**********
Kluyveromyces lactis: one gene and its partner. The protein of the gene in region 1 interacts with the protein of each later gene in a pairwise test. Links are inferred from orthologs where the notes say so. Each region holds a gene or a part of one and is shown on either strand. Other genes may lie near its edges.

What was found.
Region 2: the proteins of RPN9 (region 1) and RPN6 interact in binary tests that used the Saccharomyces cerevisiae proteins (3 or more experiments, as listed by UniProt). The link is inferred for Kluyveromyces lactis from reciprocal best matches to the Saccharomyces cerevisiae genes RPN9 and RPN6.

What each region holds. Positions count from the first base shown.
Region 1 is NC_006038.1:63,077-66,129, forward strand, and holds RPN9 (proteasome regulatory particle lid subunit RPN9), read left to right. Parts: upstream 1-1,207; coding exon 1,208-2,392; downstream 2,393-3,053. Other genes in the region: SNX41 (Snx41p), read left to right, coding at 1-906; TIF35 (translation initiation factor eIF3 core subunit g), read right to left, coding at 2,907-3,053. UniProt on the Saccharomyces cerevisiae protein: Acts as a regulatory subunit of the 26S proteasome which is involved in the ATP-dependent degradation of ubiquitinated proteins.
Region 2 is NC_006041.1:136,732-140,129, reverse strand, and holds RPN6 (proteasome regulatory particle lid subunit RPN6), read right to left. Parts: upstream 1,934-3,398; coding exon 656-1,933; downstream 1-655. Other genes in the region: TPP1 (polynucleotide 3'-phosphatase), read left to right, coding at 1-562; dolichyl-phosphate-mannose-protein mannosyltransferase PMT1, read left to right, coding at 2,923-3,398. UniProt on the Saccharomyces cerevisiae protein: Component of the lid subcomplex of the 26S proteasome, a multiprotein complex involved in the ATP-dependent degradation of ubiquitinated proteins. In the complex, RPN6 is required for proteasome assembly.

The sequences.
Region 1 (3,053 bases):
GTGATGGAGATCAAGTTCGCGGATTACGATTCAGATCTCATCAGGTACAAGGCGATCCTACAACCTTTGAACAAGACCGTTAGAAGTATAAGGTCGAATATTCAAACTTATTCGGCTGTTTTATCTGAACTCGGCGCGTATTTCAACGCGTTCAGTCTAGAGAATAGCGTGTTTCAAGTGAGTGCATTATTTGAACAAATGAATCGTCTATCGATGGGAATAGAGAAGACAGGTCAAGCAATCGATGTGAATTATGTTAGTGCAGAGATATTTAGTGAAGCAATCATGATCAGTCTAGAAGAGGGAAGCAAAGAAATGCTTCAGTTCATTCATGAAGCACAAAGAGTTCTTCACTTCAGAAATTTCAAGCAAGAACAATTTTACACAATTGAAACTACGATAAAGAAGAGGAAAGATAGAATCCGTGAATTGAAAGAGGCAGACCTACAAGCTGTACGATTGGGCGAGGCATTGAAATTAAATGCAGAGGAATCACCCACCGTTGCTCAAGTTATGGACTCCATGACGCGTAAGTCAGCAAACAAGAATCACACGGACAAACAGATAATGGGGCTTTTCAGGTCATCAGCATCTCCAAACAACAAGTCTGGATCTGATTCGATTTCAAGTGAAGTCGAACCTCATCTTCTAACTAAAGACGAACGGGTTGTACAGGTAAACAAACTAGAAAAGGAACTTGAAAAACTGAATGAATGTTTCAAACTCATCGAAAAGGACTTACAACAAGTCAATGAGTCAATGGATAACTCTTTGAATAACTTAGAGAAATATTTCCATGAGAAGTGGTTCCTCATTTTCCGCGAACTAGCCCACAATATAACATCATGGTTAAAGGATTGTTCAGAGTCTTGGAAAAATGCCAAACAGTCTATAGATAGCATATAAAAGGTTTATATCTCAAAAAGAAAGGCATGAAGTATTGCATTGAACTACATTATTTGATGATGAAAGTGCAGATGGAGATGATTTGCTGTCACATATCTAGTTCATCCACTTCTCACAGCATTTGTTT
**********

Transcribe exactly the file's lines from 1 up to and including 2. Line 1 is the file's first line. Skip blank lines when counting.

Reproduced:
Kluyveromyces lactis: one gene and its partner. The protein of the gene in region 1 interacts with the protein of each later gene in a pairwise test. Links are inferred from orthologs where the notes say so. Each region holds a gene or a part of one and is shown on either strand. Other genes may lie near its edges.

What was found.